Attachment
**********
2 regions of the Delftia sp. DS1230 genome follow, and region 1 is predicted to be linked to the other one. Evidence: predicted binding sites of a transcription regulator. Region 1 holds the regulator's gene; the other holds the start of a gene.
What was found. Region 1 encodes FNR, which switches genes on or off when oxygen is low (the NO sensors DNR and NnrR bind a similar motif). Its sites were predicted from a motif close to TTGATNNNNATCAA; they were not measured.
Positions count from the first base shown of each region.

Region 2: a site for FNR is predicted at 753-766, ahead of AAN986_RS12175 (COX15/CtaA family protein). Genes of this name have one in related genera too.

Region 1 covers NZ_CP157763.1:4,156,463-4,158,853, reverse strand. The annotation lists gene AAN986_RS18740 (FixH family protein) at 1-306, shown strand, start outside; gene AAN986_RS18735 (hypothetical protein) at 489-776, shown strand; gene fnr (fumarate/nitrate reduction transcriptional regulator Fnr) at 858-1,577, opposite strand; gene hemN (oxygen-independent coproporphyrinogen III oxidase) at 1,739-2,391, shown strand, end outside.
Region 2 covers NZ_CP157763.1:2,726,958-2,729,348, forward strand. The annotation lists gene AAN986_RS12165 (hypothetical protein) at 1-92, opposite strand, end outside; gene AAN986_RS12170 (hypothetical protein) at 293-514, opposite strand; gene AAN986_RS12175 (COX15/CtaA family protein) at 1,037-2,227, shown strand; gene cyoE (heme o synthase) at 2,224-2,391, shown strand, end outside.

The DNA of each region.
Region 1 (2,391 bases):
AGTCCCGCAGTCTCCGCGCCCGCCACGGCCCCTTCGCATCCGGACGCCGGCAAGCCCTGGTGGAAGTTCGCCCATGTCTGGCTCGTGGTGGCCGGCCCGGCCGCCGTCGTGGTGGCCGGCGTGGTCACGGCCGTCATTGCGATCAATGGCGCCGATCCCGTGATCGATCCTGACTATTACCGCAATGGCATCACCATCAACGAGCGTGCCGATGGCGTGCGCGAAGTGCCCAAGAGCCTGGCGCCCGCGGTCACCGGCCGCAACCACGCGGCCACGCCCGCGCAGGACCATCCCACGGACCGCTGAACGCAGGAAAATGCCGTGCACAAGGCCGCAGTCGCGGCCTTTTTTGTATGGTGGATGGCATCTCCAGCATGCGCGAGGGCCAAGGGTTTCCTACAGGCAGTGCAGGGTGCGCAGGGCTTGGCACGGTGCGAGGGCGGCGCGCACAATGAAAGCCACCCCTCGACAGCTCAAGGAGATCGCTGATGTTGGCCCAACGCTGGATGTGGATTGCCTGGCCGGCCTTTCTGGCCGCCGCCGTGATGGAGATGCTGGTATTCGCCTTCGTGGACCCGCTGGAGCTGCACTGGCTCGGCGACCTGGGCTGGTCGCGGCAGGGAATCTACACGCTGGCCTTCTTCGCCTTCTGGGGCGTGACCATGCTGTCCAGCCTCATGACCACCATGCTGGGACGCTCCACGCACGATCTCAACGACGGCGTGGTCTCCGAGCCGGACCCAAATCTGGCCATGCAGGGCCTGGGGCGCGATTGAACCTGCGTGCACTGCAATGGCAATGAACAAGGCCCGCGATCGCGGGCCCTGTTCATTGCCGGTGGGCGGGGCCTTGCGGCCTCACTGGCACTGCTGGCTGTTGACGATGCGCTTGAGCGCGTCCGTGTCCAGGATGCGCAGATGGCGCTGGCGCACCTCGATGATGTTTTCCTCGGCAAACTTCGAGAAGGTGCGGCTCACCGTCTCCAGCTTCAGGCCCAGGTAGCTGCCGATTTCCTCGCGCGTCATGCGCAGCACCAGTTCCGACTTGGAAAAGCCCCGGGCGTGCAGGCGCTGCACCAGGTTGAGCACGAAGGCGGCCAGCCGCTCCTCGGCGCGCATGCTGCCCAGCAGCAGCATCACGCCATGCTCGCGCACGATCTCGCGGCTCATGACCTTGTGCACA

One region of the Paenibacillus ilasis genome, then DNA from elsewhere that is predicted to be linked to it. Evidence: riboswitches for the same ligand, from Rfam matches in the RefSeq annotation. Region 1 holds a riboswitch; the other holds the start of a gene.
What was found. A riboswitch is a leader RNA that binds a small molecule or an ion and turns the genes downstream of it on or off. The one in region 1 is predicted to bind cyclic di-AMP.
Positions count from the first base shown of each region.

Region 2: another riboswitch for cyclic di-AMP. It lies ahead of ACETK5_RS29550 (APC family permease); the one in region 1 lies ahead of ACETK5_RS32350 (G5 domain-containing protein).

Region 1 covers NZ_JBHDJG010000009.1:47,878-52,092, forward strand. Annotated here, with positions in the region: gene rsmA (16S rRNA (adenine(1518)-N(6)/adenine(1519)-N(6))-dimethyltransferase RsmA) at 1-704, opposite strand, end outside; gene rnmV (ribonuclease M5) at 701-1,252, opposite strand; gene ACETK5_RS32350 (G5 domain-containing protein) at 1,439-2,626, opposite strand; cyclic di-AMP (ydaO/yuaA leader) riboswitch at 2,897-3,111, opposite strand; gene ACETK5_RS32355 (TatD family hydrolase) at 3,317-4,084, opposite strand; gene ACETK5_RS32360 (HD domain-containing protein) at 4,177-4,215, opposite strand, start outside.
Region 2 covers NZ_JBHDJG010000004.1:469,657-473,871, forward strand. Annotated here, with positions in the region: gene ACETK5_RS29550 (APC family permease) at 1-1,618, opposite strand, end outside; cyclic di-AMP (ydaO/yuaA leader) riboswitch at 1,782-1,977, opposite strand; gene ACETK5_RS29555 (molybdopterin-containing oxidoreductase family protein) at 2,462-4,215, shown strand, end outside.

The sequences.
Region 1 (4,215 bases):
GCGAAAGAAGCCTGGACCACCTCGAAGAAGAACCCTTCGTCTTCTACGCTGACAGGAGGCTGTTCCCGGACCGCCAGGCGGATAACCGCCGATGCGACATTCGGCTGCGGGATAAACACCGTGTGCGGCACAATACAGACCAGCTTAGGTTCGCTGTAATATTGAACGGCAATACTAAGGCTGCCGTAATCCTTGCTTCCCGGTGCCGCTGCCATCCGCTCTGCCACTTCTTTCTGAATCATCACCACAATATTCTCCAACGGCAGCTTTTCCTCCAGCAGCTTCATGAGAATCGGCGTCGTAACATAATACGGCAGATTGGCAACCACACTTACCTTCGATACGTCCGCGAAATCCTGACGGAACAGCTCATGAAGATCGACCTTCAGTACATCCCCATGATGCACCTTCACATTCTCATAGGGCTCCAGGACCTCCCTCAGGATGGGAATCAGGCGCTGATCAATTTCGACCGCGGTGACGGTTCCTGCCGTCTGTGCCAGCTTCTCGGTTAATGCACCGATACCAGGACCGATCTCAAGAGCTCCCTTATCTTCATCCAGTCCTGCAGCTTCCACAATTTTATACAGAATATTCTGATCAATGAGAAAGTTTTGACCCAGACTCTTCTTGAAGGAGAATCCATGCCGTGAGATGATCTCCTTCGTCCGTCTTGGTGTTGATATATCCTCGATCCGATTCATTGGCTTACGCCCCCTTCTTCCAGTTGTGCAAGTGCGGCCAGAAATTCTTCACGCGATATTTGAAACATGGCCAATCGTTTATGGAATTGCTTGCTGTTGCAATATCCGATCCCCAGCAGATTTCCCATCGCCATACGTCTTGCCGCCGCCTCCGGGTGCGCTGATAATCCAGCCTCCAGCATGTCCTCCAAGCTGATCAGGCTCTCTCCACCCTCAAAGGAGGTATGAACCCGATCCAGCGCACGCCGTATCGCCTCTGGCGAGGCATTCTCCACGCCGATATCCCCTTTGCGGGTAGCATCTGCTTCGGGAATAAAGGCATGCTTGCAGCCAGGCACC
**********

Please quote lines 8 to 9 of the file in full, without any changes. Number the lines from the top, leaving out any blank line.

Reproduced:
Region 1 (2,391 bases):
AGTCCCGCAGTCTCCGCGCCCGCCACGGCCCCTTCGCATCCGGACGCCGGCAAGCCCTGGTGGAAGTTCGCCCATGTCTGGCTCGTGGTGGCCGGCCCGGCCGCCGTCGTGGTGGCCGGCGTGGTCACGGCCGTCATTGCGATCAATGGCGCCGATCCCGTGATCGATCCTGACTATTACCGCAATGGCATCACCATCAACGAGCGTGCCGATGGCGTGCGCGAAGTGCCCAAGAGCCTGGCGCCCGCGGTCACCGGCCGCAACCACGCGGCCACGCCCGCGCAGGACCATCCCACGGACCGCTGAACGCAGGAAAATGCCGTGCACAAGGCCGCAGTCGCGGCCTTTTTTGTATGGTGGATGGCATCTCCAGCATGCGCGAGGGCCAAGGGTTTCCTACAGGCAGTGCAGGGTGCGCAGGGCTTGGCACGGTGCGAGGGCGGCGCGCACAATGAAAGCCACCCCTCGACAGCTCAAGGAGATCGCTGATGTTGGCCCAACGCTGGATGTGGATTGCCTGGCCGGCCTTTCTGGCCGCCGCCGTGATGGAGATGCTGGTATTCGCCTTCGTGGACCCGCTGGAGCTGCACTGGCTCGGCGACCTGGGCTGGTCGCGGCAGGGAATCTACACGCTGGCCTTCTTCGCCTTCTGGGGCGTGACCATGCTGTCCAGCCTCATGACCACCATGCTGGGACGCTCCACGCACGATCTCAACGACGGCGTGGTCTCCGAGCCGGACCCAAATCTGGCCATGCAGGGCCTGGGGCGCGATTGAACCTGCGTGCACTGCAATGGCAATGAACAAGGCCCGCGATCGCGGGCCCTGTTCATTGCCGGTGGGCGGGGCCTTGCGGCCTCACTGGCACTGCTGGCTGTTGACGATGCGCTTGAGCGCGTCCGTGTCCAGGATGCGCAGATGGCGCTGGCGCACCTCGATGATGTTTTCCTCGGCAAACTTCGAGAAGGTGCGGCTCACCGTCTCCAGCTTCAGGCCCAGGTAGCTGCCGATTTCCTCGCGCGTCATGCGCAGCACCAGTTCCGACTTGGAAAAGCCCCGGGCGTGCAGGCGCTGCACCAGGTTGAGCACGAAGGCGGCCAGCCGCTCCTCGGCGCGCATGCTGCCCAGCAGCAGCATCACGCCATGCTCGCGCACGATCTCGCGGCTCATGACCTTGTGCACA